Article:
Will the requirement to cover preventive services on a first-dollar basis reduce the effectiveness of CDHPs in curtailing overutilization?
No. Many CDHPs already meet this requirement. The only factor that might derail their ability to reduce overutilization is if the definition of preventive services is broadly expanded. That could be a concern—but it would affect all other health plan designs as well.
Some employers prefer HRAs because the funds revert to them when employees leave. Many analysts prefer HSAs, saying they give employees "skin in the game" because employees get to keep money they don’t spend. What’s your view?
From my research, I definitely see more effect on consumers’ behavior when they have HSAs. When employers give consumers "skin in the game," the consumer might actually consume less. With HSAs, on the employer’s balance sheet it’s going to be more expensive upfront to put money in an account that’s "owned" by employees. In the long run, in terms of total medical spending, the actual output might lead to a broader savings beyond what gets recovered in an unused HRA.
Some employers offer a consumer-directed plan as the sole option to achieve behavioral change and cost savings. Others provide a choice of CDHP or traditional PPO-type plans to "make the medicine go down more easily." What strategy do you see as more effective?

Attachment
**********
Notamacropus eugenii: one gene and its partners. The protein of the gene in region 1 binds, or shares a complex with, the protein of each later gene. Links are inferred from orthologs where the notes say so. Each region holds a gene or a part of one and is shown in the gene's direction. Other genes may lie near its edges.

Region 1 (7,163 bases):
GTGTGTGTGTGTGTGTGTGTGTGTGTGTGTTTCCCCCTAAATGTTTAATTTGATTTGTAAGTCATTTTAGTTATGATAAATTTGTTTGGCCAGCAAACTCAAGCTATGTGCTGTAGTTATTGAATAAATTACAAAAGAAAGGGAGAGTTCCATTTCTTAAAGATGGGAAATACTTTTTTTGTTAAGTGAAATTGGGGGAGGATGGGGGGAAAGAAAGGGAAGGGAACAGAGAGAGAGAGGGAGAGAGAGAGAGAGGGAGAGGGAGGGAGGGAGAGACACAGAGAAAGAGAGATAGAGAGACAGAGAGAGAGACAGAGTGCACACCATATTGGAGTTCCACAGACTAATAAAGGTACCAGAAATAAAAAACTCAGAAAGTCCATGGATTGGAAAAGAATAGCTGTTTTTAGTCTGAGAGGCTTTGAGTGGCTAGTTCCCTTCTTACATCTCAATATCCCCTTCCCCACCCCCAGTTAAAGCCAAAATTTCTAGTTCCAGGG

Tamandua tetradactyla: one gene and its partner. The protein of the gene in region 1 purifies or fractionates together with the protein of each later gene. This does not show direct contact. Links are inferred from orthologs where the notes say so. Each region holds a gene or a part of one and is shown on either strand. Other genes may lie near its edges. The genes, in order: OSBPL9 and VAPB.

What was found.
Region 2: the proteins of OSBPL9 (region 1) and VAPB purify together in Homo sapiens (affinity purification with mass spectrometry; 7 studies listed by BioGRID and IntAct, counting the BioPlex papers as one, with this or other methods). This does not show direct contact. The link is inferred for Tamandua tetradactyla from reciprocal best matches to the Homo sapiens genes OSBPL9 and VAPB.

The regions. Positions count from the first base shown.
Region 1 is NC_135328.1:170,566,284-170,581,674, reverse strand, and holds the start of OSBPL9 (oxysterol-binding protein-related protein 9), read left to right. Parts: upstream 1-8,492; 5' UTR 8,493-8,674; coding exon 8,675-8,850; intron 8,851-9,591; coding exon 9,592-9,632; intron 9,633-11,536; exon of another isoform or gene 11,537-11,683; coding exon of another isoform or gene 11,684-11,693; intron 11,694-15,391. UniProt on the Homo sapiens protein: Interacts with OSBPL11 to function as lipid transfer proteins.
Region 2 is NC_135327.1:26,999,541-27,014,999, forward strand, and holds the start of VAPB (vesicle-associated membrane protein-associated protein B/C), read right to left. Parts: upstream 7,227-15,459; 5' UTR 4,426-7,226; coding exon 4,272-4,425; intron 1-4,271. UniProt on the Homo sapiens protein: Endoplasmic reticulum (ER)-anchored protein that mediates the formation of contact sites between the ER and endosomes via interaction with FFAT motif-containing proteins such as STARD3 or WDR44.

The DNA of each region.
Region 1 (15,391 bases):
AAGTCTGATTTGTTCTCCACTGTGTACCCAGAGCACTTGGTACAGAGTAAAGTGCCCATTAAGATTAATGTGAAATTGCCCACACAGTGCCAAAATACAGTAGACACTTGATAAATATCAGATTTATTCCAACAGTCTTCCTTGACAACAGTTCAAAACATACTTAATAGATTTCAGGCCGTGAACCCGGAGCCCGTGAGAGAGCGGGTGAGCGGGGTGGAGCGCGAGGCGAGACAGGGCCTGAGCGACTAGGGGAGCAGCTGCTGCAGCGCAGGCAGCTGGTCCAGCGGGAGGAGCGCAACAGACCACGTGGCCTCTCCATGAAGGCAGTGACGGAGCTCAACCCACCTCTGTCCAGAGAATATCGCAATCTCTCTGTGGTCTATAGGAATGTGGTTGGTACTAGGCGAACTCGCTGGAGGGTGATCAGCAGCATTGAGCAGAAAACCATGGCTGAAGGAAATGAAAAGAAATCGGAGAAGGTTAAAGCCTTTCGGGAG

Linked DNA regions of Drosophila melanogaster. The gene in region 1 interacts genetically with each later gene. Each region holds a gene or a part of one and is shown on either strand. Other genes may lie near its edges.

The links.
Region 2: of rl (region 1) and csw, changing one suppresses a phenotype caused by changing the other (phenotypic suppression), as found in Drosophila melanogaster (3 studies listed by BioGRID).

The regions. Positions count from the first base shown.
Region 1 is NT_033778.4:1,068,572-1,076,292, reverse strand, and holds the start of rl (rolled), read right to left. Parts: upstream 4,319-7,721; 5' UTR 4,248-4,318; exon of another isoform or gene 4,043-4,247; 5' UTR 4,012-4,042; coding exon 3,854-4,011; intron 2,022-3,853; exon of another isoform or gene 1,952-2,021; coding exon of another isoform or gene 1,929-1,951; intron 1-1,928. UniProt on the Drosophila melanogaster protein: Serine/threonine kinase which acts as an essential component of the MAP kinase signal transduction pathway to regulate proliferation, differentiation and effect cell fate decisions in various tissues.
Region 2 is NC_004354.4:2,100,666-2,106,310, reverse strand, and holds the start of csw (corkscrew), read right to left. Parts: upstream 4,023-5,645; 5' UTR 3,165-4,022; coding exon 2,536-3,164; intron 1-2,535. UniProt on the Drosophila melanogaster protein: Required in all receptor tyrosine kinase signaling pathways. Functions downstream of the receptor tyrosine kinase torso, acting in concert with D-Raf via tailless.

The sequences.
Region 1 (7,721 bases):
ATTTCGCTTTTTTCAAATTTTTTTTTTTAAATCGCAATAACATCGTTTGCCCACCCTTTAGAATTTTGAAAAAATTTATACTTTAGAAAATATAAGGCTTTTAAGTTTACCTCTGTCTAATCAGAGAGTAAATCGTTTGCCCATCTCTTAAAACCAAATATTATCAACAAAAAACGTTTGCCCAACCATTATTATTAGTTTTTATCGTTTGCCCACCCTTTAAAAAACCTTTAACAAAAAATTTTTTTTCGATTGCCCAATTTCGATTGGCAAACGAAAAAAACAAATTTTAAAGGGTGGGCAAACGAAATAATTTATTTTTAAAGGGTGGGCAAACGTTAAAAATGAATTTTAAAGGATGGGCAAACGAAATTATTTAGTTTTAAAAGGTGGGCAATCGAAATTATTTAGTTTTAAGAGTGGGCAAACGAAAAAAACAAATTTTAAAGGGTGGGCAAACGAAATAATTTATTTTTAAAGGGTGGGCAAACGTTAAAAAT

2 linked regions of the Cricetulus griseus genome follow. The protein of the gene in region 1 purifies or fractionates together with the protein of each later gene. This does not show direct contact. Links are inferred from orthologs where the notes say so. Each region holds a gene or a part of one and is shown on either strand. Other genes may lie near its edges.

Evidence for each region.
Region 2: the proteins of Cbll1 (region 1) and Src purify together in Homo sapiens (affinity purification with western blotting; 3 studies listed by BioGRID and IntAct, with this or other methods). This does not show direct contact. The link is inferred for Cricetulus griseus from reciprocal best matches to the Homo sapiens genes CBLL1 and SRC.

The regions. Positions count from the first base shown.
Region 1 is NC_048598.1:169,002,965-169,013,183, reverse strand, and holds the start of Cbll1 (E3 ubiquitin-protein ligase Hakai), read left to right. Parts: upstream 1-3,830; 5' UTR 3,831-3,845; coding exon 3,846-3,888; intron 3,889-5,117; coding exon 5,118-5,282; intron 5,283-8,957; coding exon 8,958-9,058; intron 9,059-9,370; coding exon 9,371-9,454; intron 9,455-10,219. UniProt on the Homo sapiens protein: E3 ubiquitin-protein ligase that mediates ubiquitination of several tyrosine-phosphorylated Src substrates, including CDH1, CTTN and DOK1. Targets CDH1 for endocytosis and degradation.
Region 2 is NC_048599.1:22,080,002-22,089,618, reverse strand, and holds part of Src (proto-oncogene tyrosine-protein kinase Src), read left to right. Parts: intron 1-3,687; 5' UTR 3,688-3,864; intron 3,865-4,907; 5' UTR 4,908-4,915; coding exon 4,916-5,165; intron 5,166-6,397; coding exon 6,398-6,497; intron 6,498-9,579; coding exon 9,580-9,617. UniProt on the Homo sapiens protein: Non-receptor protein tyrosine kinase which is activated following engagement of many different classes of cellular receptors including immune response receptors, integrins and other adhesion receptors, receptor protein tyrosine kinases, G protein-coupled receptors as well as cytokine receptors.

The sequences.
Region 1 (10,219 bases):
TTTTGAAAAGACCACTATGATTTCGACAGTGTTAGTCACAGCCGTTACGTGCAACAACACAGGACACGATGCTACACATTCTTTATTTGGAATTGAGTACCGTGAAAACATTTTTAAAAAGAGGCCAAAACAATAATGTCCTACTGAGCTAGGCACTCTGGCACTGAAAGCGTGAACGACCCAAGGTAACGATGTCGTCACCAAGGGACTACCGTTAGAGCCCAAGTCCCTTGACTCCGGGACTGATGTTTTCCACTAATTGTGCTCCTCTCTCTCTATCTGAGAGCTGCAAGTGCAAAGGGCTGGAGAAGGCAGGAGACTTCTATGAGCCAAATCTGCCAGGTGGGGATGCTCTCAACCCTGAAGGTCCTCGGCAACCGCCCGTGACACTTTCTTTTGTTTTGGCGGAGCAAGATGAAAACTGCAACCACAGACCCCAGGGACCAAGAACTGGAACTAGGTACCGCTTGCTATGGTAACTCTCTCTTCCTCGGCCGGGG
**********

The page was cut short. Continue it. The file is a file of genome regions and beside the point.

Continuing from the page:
There is a value to saying "everyone into the pool" by providing only a consumer-directed plan. It may be a shock at first, but it helps employees understand the shift to consumerism as a strategy for curtailing unnecessary spending and controlling costs while providing protection when needed. Again, for those with chronic conditions, there are ways to directly support them that make more sense economically than through an open PPO design.
How will the dollar limits on flexible spending accounts—capping contributions at $2,500 per year beginning in 2013—impact adoption and use of HSAs?
It will likely increase their appeal. They have a higher contribution limit and are not subject to the use-it-or-lose-it rule at the end of each year.
The interviewer is editor/manager of the SHRM Online Benefits Discipline,